CLEMSON, S.C. – Clemson quarterback Trevor Lawrence knows sitting and watching when the Tigers have big leads is no way to win a Heisman Trophy.
It is, he said, it is a way for the top-ranked Tigers to continue their quest for a second straight national title.
Lawrence, a Heisman contender when the season began, left a few seconds into the second quarter after his second touchdown pass and Clemson ahead 24-0 and cruising to 52-10 win over Charlotte Saturday night. He knows other high-profile players like Alabama’s Tua Tagovailoa and Oklahoma’s Jalen Hurts put up large yardage numbers and scores of TD passes game after game.
The 6-foot-6 Lawrence said he’s content on the sidelines as the country’s tallest cheerleader.
“I feel like that’s what makes this place special,” Lawrence said. “That guys get opportunities. I love that and if I were in their shoes I would want the same thing.”
The Tigers (4-0, 2-0 Atlantic Coast Conference) head to North Carolina (2-2, 1-1) on Saturday.
Lawrence watched four of his backups, including fifth stringer Patrick McClure, play behind center. In all, Clemson played a school record 111 Tigers in the blowout win.
“If we leave Trevor Lawrence out there, he could have had all kind of stats and could have been written up for the Heisman this week, but we (aren’t) interested in that,” Clemson coach Dabo Swinney said. “We are just interested in winning the game, winning with class and not getting anybody hurt. Those type of things and grow our team.”
The majority of the team’s starters, including reigning Atlantic Coast Conference player of the year in tailback Travis Etienne were out by halftime.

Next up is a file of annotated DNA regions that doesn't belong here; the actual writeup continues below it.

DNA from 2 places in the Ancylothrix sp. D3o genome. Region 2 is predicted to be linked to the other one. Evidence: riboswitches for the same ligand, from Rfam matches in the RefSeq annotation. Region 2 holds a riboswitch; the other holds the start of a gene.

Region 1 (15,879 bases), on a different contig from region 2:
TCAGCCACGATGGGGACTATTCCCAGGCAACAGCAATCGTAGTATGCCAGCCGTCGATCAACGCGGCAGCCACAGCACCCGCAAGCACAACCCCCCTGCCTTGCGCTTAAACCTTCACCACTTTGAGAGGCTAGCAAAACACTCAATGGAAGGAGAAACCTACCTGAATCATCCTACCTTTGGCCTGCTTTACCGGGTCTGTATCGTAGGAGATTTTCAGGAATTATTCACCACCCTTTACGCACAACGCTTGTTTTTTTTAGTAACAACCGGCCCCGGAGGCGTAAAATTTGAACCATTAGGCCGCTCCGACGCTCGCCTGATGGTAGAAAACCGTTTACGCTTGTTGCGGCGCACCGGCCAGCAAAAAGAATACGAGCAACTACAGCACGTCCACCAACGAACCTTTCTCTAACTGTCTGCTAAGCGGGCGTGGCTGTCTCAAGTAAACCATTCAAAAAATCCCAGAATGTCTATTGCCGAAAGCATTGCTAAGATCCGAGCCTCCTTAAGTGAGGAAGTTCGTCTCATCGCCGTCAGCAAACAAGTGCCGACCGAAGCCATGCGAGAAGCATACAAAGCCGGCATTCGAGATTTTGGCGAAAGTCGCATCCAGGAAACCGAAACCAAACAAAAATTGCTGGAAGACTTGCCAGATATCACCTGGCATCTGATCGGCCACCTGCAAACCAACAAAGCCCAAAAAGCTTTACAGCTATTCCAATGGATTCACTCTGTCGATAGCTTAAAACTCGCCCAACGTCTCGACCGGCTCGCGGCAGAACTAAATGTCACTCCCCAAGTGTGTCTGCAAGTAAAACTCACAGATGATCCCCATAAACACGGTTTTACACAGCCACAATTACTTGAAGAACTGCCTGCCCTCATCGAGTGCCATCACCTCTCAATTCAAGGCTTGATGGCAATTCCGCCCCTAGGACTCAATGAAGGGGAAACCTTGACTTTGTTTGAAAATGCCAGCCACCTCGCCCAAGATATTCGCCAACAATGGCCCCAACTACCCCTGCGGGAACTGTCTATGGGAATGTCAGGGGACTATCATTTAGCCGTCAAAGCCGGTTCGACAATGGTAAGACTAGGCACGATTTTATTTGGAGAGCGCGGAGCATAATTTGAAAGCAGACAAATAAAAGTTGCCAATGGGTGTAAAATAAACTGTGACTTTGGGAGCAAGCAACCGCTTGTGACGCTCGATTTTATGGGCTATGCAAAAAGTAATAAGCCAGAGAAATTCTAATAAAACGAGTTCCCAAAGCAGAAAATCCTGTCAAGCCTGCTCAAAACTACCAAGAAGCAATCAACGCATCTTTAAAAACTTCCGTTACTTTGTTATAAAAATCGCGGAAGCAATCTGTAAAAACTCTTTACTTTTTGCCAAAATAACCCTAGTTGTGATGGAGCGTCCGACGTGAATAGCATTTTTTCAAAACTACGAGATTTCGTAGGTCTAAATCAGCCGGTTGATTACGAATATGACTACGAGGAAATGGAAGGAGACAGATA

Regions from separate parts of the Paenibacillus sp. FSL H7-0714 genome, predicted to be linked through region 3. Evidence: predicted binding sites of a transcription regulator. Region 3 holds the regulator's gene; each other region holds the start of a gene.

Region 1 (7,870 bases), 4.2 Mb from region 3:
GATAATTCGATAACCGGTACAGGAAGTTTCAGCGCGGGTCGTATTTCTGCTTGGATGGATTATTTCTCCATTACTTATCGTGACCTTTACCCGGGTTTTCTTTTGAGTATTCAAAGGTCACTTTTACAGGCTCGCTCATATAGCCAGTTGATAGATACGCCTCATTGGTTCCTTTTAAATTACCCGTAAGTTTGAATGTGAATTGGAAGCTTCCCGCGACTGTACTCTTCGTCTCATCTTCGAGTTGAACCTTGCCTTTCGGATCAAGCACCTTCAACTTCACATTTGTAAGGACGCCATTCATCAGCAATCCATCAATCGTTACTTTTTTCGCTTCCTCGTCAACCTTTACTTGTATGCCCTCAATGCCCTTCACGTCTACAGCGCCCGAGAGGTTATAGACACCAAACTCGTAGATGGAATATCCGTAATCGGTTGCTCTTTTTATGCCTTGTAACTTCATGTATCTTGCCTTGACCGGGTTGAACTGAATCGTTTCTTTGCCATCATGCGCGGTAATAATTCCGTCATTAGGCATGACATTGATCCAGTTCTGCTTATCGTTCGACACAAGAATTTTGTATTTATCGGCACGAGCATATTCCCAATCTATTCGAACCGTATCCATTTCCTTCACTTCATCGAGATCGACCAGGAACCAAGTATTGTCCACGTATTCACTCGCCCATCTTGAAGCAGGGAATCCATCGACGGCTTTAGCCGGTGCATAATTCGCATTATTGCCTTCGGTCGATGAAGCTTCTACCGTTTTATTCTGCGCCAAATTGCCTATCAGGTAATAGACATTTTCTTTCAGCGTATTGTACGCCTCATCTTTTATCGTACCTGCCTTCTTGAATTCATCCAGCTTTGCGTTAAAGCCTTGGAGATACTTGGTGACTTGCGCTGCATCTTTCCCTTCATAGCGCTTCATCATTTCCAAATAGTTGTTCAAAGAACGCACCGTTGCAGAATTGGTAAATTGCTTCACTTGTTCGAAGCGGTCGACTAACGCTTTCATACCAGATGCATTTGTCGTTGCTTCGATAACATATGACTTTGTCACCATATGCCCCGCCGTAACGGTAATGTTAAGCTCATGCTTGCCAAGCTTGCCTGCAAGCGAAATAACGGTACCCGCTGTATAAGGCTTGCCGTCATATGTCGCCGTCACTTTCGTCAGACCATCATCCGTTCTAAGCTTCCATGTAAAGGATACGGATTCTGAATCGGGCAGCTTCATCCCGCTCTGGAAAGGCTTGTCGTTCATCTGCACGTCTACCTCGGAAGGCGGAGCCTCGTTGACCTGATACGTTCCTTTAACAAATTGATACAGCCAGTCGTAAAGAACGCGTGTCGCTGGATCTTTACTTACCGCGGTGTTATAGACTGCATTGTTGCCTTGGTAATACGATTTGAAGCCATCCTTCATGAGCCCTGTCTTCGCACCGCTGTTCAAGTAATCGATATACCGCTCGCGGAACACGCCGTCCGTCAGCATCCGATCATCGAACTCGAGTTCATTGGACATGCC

Defensive coordinator Brent Venables let some of his starters get a few second half snaps before heading to the sidelines.
Tigers co-offensive coordinator Tony Elliott said pulling starters when possible has helped the Tigers the past three seasons, two of them ending in national champions in 2016 and last season.
“As we get to the end season because we’ve played a lot of guys, we’ve stayed fresh and we’ve gotten that competitive depth,” he said.
That was certainly critical a year ago when junior All-American defensive tackle Dexter Lawrence was suspended for the College Football Playoffs after he and two teammates tested positive for the banned substance ostarine. Backups Albert Huggins, Nyles Pinckney and Jordan Williams rotated through Lawrence’s spot and the defensive front barely missed a beat in topping Notre Dame in the semifinals and Alabama for the championship.
North Carolina coach Mack Brown said when was at Texas and his national championship program was in contention each year, he got many players into games that were well in hand.
“We had all of our starters out usually after the first series of the third quarter in most of our games at Texas when we were really good,” Brown said. “And I mean, everybody’s happy. And everybody’s fresh, because they don’t play that much.”
Clemson’s Venables acknowledges the fine line between keeping players sharp and keeping them fresh. “But it’s a long season and you’re going to have some injuries and you’ve got to develop your team,” he said. “So they need to play meaningful preparations, too.”
Elliott, who saw nine of his running backs get a carry, said the crispness comes from practicing hard and precise before bringing it into games. The lessons learned during the week, he said, are the ones that stick throughout the season.
Trevor Lawrence believes he’ll have his chance to shine as long as the Tigers continue playing well and adding to their 19-game win streak. And if someone gets hurt, Lawrence knows Clemson will have prepared for the moment where it mattered most – on the field.
“I look at it that way,” he said. “I’m just happy those guys get a chance.”
AP Sports Writer Aaron Beard contributed to this report from Chapel Hill, North Carolina
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